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Harvest - Northern Wind CD (album) cover

NORTHERN WIND

Harvest

 

Neo-Prog

3.90 | 78 ratings

From Progarchives.com, the ultimate progressive rock music website

lazland
Prog Reviewer
4 stars Northern Wind is the third album released by Harvest, a band I have followed since their inception.

From the moment the melodic, short intro, Into The Void, enters your consciousness, to the final moments of Colours fading, the listener is in for a treat of modern progressive rock.

The first thing that hit me was the incredible leap forward the band have taken in terms of production. This album sounds grandiose, and the entire experience washes over one, in much the manner as those Northern Winds drive the waves onto the shore. Witness the dark intensity of Under The April Sky, which creates a wall of sound that reminds me of putting on Genesis circa Home By The Sea. It is moody, and a damned sight harder than anything the band have put out before, a real standout track. This then segues into an instrumental piece, Shadows Behind The Lilacs, which Messrs Gilmour, Wright, and Mason would have been proud to release.

Secondly, there is also a move in terms of song structure, length, and, yes, progressiveness. This is the sound of a band so utterly comfortable with themselves, and their abilities, and it is a pleasure to hear. There is a beautiful piano interlude midway through the first longer track, It All Becomes Clearer, which, itself leads into the most gorgeous main description by Monique and the entire band creating such a calm pastiche.

Harvest are one of two bands I have followed who unashamedly took their influences from Hogarth era Marillion, the other being Gazpacho. The latter, to these ears, have, in truth, made one too many similar albums. Demons contains nothing new whatsoever, whilst, in contrast, Harvest have developed, progressed, and created an album which stands alone. Actually, much like Marillion, they are making new sounds and experimenting as they go along. The lyrics of the title track, which expertly mixes commercial Prog and a harder, tough set of riffs, puts it very well when it talks of a New Direction and New Horizon.

The band are equally comfortable in creating calming, melodic music, as they are when they rock out, and there are plenty such moments of such contrasts throughout this album. When they rock, then the noise that is created will appeal to the most enthusiastic fan of the harder stuff. Neither, though, have they lost that clever knack of creating a catchy song, as Something's Changing tells us. This track features one of the most expressive guitar solos of 2014, by the way.

The musicianship is allowed time on this album to expand. Amela's keyboards soar, Prat's guitars sing, Munne's bass is played as a lead instrument in its own right (a pleasing trait shared with Messrs Trewavas and Squire), whilst the drums of Ojea keep it all together (I just love his work at the close of Tonight). Once again, of course, the precious and pleasing voice of Monique van Der Kolk is at the heart of it all. The dreamy Sending Signals reminds me of just why I fell in love with this voice and band in the first place. Simply beautiful, it touches and emotes, and there is a foot tapping mid-section that I know will become a massive live favourite. Hands together, everyone!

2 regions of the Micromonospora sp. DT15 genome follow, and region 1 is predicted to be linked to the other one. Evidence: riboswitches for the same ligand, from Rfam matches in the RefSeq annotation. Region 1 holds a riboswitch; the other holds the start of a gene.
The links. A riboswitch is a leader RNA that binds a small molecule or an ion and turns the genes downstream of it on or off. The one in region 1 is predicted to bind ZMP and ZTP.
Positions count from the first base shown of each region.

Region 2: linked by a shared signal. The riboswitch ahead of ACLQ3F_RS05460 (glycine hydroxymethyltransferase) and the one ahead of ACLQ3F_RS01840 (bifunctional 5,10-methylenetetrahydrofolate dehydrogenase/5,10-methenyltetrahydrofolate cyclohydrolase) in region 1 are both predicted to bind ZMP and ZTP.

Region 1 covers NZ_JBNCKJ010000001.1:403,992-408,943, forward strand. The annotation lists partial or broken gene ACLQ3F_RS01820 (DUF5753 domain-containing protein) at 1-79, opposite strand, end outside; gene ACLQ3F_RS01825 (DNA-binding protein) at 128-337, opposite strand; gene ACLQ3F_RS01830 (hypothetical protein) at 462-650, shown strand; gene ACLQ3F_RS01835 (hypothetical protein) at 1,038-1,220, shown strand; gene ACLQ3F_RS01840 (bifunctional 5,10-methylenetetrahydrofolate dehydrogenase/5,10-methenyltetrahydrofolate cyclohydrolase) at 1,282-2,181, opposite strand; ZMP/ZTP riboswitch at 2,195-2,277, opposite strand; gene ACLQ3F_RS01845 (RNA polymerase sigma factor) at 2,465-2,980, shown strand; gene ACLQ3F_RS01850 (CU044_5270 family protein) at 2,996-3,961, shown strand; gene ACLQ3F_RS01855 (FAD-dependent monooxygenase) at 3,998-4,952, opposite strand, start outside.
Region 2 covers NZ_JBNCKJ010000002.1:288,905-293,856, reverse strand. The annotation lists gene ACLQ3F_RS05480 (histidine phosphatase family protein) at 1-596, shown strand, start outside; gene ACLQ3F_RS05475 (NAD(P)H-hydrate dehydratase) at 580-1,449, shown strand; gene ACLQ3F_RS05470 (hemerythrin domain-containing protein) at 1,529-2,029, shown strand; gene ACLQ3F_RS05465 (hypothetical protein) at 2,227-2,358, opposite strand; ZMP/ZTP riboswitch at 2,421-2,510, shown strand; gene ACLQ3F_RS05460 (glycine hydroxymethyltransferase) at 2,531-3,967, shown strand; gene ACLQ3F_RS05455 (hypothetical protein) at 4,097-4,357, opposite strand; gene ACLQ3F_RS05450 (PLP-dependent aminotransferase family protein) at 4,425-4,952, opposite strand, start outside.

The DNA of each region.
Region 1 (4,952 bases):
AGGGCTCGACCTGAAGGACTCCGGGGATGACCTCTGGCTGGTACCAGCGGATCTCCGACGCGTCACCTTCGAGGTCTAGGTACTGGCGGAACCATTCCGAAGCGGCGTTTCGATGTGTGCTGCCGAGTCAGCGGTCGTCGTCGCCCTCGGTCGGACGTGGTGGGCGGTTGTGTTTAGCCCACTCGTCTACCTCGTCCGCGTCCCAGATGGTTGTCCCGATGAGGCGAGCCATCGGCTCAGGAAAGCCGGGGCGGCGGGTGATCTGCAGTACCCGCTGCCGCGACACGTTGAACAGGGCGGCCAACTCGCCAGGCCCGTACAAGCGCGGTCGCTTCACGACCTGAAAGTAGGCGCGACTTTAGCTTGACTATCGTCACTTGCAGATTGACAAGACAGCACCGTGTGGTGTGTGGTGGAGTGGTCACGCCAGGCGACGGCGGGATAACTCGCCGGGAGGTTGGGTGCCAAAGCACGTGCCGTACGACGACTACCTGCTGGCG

The entire album leads up to the spectacular finale that is Colours, a track weighing in at eight and a half minutes. All of the expressions, moods, themes, and expansion of the Harvest sound are brought together on this progressive masterpiece, one of the best tracks of 2014. As the sea laps against the shore, you simply appreciate the sheer beauty of what went before.

Northern Wind is an album which should, in football parlance, move Harvest from the second division of Prog to the Premiership. I rated the debut at 3.5 (rounded up to four), the second a straight four. This one, if we had such a rating, would be 4.5. I tell you this. The next one, I know, is going to blow the collective minds out of the progressive rock world.

This album is, in fact, damned close to our top rating.

If you own and enjoy albums by acts such as Marillion, Panic Room, Renaissance, Mostly Autumn, then you will find a great deal to love here, and, thus, this comes highly recommended. By the way, Harvest fully deserve to be mentioned in the same sentence as these alumni of Prog.

A very strong four star rating for a fantastic album, for which I am very grateful to the band sending me a copy to review (I would have purchased it anyway!). The album is available from quality independent retailers such as Caerllysi Music and the band themselves.

lazland | 4/5 |

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